Transgender “woman” convicted of sexual assault was focus of legislature plea for taxpayer funding of “gender-confirming garments”

January 29, 2020

A Nova Scotia transgender “woman” has been convicted of sexually assaulting her continuing care assistant.

Dartmouth resident Sherri (Sherry) Dawn Barrett, 45, is six feet tall and weighed 200lb at the time of the June 7, 2018 assault which took place at Barrett's home.

The identity of the CCA is protected under a publication ban, but the court heard that the 4'9" 27-year-old was “slapped on her buttocks” by Barrett, who told her:

“You're pretty, I just want to keep you in my pocket, I want to keep you here forever.”

Later, Barrett hugged and attempted to kiss the CCA while she finished her paperwork before picking her up, even after the CCA told Barrett “no, this is unprofessional”:

[The defendant] headed down the hallway, and while leaning down to get her book bag, Ms. Barrett grabbed her by the buttocks and lifted [the defendant] up. Ms. Barrett then asked for a hug and [the defendant] admits having said “sure” – knowing that her next step was to leave, never to return.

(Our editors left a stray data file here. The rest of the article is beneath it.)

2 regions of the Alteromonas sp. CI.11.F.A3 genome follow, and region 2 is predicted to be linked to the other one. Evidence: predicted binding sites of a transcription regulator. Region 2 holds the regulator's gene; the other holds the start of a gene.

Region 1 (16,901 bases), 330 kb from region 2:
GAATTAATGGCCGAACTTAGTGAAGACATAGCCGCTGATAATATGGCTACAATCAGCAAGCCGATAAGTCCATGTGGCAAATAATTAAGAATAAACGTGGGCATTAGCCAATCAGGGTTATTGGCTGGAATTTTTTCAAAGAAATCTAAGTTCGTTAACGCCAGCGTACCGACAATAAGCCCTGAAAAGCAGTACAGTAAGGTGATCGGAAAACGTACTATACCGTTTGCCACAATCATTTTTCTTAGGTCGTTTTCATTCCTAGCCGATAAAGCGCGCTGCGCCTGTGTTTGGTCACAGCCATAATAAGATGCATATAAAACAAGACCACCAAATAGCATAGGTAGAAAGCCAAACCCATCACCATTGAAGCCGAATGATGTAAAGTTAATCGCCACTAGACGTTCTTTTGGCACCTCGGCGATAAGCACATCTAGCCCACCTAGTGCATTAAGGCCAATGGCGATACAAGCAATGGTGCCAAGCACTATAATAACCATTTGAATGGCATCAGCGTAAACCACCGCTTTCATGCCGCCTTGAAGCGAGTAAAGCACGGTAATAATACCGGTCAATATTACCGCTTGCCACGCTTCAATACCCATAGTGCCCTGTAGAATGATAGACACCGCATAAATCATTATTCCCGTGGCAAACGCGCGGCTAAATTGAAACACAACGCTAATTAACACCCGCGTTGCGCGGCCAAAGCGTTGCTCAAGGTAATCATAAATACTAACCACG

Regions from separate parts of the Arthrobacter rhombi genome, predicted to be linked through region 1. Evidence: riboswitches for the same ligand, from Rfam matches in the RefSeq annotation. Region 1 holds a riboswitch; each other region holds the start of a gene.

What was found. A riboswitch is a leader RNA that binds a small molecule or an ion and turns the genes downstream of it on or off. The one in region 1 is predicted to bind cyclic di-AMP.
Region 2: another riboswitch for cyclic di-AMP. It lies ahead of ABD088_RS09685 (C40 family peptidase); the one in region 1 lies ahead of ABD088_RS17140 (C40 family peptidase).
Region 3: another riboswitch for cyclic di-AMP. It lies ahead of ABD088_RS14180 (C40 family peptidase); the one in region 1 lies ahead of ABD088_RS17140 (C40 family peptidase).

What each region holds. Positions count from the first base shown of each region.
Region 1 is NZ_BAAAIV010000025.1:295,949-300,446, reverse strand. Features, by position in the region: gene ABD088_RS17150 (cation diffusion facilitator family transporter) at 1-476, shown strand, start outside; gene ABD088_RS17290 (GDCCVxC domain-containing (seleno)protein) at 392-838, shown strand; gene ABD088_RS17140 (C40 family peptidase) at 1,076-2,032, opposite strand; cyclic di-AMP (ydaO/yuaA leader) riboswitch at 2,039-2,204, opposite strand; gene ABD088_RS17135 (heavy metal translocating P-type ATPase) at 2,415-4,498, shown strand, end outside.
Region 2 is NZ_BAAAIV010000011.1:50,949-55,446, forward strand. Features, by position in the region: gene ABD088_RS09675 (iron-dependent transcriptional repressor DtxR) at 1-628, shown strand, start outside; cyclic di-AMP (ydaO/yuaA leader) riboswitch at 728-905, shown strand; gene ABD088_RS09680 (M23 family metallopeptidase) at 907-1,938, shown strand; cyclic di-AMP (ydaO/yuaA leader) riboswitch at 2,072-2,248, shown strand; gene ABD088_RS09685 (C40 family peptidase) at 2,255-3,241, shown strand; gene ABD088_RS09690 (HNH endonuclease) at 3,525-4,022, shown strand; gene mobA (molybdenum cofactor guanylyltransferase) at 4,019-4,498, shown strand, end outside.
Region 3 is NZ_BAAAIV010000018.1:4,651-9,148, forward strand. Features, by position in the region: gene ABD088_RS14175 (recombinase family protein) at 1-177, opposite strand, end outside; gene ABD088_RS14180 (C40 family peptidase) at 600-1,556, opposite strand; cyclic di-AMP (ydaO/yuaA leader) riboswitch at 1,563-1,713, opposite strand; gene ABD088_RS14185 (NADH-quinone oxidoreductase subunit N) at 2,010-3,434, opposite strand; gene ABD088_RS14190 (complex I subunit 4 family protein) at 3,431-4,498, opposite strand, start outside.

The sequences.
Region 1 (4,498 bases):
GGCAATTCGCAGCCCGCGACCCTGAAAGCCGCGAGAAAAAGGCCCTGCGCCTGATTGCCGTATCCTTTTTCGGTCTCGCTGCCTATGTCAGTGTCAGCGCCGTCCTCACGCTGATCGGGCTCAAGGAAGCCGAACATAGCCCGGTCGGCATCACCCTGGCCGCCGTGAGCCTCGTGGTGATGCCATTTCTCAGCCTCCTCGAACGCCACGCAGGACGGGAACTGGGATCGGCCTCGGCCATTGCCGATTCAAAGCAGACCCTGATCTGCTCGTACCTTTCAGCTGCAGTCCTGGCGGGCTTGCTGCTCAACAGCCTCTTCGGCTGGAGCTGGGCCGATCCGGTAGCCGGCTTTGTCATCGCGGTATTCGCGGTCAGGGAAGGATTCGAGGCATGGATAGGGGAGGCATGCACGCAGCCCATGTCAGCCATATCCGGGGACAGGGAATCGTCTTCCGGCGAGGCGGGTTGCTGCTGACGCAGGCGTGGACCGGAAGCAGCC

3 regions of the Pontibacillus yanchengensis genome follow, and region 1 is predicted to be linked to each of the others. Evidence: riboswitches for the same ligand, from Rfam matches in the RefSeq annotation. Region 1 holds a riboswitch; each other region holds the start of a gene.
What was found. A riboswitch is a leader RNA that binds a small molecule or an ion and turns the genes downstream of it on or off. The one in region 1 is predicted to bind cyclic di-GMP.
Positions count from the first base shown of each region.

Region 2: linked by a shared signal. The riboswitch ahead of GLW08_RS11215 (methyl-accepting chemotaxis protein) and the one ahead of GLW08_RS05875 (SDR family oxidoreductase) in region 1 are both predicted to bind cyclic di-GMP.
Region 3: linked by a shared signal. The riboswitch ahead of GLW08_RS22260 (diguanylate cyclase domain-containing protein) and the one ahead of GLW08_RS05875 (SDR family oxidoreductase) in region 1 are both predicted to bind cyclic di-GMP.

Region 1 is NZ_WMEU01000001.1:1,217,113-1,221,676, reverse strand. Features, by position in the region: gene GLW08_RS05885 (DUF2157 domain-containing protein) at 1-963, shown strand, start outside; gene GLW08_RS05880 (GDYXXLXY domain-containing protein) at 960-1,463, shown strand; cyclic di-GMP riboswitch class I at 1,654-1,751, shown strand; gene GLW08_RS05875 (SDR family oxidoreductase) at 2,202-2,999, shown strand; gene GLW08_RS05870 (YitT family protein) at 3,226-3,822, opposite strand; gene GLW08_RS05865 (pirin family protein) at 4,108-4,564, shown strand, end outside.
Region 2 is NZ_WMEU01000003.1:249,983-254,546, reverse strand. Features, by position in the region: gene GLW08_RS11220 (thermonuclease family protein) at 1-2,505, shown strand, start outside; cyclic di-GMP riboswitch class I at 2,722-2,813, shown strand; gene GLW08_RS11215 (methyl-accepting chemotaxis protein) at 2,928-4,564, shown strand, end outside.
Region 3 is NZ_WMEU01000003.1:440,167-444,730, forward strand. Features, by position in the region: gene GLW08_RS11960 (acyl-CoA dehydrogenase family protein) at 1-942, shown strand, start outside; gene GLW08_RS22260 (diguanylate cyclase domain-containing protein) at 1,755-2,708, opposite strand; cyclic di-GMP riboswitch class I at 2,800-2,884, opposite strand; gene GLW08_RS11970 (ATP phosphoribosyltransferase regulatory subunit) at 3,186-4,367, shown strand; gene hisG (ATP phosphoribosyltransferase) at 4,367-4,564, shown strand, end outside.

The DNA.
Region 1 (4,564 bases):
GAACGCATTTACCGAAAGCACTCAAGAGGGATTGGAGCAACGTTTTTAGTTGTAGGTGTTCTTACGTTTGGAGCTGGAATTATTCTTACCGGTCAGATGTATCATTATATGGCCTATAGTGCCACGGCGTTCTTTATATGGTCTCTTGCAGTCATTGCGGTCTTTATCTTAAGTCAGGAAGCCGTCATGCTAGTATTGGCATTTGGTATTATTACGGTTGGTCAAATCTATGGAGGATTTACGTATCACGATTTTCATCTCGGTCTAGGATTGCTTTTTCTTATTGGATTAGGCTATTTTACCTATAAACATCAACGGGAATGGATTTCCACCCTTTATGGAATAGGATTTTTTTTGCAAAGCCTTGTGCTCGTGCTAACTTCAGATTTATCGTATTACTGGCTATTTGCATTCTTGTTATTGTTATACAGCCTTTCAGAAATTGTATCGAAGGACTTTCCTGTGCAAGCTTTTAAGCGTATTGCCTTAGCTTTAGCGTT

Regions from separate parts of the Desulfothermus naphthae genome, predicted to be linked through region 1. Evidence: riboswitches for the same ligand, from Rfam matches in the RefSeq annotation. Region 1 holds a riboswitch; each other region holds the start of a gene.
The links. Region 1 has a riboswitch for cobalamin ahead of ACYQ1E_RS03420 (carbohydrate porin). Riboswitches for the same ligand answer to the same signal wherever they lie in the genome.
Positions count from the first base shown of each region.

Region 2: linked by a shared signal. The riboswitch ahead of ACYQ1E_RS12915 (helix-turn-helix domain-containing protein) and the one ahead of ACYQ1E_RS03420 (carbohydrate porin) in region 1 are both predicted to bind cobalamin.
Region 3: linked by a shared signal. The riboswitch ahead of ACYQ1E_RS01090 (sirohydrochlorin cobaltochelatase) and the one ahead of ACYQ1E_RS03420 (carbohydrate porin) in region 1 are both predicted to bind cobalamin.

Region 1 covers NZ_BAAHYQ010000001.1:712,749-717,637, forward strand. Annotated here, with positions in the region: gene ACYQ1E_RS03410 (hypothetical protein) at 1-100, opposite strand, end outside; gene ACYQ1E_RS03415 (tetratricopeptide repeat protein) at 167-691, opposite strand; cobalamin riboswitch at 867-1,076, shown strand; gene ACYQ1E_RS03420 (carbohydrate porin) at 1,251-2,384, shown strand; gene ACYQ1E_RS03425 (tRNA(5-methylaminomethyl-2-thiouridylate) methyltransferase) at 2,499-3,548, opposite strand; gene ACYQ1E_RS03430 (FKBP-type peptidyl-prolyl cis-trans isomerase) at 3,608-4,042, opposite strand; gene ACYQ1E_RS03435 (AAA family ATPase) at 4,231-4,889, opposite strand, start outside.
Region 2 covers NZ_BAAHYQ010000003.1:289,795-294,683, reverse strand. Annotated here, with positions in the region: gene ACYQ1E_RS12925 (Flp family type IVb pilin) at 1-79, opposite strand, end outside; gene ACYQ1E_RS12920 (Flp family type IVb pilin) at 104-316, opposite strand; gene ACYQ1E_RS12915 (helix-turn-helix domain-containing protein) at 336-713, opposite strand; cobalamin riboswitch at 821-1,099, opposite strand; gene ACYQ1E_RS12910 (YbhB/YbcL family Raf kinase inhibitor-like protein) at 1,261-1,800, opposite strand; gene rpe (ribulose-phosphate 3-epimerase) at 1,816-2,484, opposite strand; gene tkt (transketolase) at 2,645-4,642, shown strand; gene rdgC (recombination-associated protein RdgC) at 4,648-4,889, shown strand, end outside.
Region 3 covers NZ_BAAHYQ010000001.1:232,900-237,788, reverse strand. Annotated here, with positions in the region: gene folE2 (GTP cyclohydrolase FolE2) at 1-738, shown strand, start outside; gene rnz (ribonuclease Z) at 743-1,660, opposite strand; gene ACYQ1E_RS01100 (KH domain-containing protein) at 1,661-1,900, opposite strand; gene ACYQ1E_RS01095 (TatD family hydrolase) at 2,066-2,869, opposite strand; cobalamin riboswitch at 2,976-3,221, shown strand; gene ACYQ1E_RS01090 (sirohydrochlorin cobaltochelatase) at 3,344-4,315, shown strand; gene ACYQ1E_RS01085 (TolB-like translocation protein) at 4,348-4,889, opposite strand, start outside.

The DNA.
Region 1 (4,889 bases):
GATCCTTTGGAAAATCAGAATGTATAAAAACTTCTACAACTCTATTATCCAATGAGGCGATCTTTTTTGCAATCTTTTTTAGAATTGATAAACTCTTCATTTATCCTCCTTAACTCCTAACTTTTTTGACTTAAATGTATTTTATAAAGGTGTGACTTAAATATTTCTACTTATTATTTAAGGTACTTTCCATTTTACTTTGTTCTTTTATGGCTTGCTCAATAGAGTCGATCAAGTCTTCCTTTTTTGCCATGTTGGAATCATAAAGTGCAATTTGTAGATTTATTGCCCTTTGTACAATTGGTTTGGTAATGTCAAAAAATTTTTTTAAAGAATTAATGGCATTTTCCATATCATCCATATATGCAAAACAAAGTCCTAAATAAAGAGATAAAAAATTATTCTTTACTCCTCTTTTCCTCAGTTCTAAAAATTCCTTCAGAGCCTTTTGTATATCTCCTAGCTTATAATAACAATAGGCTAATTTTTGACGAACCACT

Court documents show that Barrett denies the allegation and even accused the CCA of propositioning Barrett for sex.

Back in October 10 2017, Sherri Dawn Barrett was cited in the Nova Scotia Legislature by NDP MLA Susan Leblanc as one of the poor transgender souls suffering because of the province's lack of funding for transgender individuals, stating that:

Barrett is a woman who is currently awaiting gender confirmation surgery. One of the conditions of her treatment is that she lives, prior to the surgery, in a way that she hopes to live after it, which includes dressing in appropriate clothing. Ms. Barrett is also an Employment Support and Income Assistance (ESIA) recipient. When she brought a request to an ESIA caseworker with a note from a doctor, she was told that the things she needed were not medical necessities, leaving Ms. Barrett's treatment in jeopardy. My question for the Minister of Health and Wellness is, if gender-confirming garments are prescribed by a physician as a prerequisite treatment for gender confirmation surgery, why are they not included in the provincial formulary.

Benefits available in Nova Scotia's Pharmacare Programs are updated monthly in the Provincial Formulary and cover a range of medications and devices.

Speaker Randy Delorey answered:

“...unfortunately, not all services or all required materials, be they prescriptions, are covered by the formulary that are all possible items.”

Services currently offered to transgender patients on the taxpayers's dime are “gender affirming” surgeries including the removal of uteri, ovaries, testicles, penises and female breasts, as well as breast augmentation and the construction of fake penises and fake vaginas.


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